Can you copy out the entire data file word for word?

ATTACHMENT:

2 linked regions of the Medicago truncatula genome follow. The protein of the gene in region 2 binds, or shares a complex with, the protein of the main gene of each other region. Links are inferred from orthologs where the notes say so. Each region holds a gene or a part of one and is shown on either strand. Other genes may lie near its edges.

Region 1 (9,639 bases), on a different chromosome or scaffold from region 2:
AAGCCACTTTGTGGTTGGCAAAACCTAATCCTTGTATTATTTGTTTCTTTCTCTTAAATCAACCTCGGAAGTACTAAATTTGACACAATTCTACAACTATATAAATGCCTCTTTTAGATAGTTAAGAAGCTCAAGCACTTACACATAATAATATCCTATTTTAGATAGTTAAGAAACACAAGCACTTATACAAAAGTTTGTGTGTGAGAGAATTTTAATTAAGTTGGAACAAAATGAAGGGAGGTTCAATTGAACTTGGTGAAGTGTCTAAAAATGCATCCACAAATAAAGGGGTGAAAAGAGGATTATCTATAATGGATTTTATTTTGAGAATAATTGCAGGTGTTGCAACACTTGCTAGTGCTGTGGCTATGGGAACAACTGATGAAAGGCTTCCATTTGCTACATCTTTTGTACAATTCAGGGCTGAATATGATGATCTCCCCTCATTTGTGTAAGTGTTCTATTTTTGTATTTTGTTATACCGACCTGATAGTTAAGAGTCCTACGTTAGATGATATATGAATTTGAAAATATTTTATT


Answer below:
2 linked regions of the Medicago truncatula genome follow. The protein of the gene in region 2 binds, or shares a complex with, the protein of the main gene of each other region. Links are inferred from orthologs where the notes say so. Each region holds a gene or a part of one and is shown on either strand. Other genes may lie near its edges.

Region 1 (9,639 bases), on a different chromosome or scaffold from region 2:
AAGCCACTTTGTGGTTGGCAAAACCTAATCCTTGTATTATTTGTTTCTTTCTCTTAAATCAACCTCGGAAGTACTAAATTTGACACAATTCTACAACTATATAAATGCCTCTTTTAGATAGTTAAGAAGCTCAAGCACTTACACATAATAATATCCTATTTTAGATAGTTAAGAAACACAAGCACTTATACAAAAGTTTGTGTGTGAGAGAATTTTAATTAAGTTGGAACAAAATGAAGGGAGGTTCAATTGAACTTGGTGAAGTGTCTAAAAATGCATCCACAAATAAAGGGGTGAAAAGAGGATTATCTATAATGGATTTTATTTTGAGAATAATTGCAGGTGTTGCAACACTTGCTAGTGCTGTGGCTATGGGAACAACTGATGAAAGGCTTCCATTTGCTACATCTTTTGTACAATTCAGGGCTGAATATGATGATCTCCCCTCATTTGTGTAAGTGTTCTATTTTTGTATTTTGTTATACCGACCTGATAGTTAAGAGTCCTACGTTAGATGATATATGAATTTGAAAATATTTTATT